On the job, reading scripts
I read my first script today. Well not technically the first, but my first script as a PROFESSIONAL in the film industry.
It’s an upcoming project for Yellow Brick Films and it is a horror/thriller, the one I was doing research for a few days ago. We’ve already ascertained that this genre is not my strong suit, but reading a script whilst thinking “how will we make this work, where will we find this location, who will play this character” is very different to seeing the end product with the special effects, clever editing, eerie soundtrack and gruesome visuals all rolled frighteningly together with the intent to make me squeal and squirm.
Being such a novice and with only one previous script read under my belt, my friend Richard Gray’s early version of Summer Coda in 2006, I wasn’t really sure how I should approach the task.
- Should I just read and read and read my way through the hundred odd pages of Courier New typfaced script or pace my way through it with loo breaks and coffee pit stops?
- Should I read it onscreen or print it out?
- Should I make notes, comments and suggestions as I read?
- Should I proof read it (I am a pretty talented proof reader and usually struggle to hold back proofing urges all the time, particularly when reading restaurant menus) and pick up the typos?
- Should I read it while munching on popcorn, just to get in the cinema swing of things?
In the end I read it onscreen (common sense and frugality dictated that I wasn’t going to print out 100 pages if I was paying for the ink cartridges). I read it all in one two-hour lounge session on the couch with an already brewed pot of coffee and only small breaks to get some chocolate and respond to a message on Skype from a friend with “Am reading Richie’s script for a horror/thriller right now, otherwise I’d suggest getting on for a chat” and to tell my brother to be quiet because I was working (even though it looked like a big old internet surf session).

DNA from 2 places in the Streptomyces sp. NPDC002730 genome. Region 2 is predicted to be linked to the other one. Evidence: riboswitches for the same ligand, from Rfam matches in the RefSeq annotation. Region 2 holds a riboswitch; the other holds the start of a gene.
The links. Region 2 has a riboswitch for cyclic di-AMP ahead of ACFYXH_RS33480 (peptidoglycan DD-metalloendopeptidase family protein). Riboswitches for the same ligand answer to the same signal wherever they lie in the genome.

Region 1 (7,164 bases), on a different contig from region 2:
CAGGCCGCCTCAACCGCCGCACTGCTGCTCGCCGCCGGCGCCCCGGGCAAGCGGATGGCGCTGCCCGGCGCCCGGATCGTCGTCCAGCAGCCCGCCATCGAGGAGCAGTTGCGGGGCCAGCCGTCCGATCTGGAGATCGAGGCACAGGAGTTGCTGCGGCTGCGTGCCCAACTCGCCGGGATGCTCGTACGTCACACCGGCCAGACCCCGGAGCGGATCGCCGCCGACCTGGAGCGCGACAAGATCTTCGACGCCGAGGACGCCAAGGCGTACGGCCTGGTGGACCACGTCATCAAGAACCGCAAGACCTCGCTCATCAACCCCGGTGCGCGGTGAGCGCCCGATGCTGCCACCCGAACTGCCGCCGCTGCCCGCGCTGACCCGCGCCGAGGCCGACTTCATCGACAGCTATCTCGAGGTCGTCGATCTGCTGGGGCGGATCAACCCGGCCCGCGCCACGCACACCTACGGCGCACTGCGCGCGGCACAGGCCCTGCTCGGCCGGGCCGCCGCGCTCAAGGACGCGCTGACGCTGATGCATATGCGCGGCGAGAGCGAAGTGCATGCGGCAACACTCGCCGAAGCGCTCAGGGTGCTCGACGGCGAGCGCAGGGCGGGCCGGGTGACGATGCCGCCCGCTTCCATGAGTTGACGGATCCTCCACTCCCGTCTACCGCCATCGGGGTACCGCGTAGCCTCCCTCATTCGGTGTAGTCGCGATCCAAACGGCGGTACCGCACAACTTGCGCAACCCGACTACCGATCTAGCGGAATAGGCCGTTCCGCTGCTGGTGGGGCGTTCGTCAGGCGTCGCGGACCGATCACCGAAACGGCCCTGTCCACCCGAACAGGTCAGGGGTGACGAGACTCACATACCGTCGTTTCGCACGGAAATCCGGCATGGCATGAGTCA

My long-held aversion to the Courier New font was overcome. For some reason it did not bother me one iota, far unlike receiving email replies in that font after my messages in clear and simple Arial. I think that font just works for scripts. So I will accept the industry standard font and embrace it … but only for scripts.
I made some notes as I went, marking down the page numbers with my questions such as “Is this mystery character Amanda I haven’t read about before supposed to be Claire, did she have a name change?” and making a couple of brief comments. Not even a page though. I mostly immersed myself into the script, cheering on the bad decisions the characters always make in a horror film. Only once did my concentration waver, and I put that down to a crick in my back caused from un-ergonomic posture on the couch.
So now I’m excited. I’m revved up and ready to make a movie, even if it is one that might scare me half to death at the end, or bludgeon me to a bloody pulp in the process.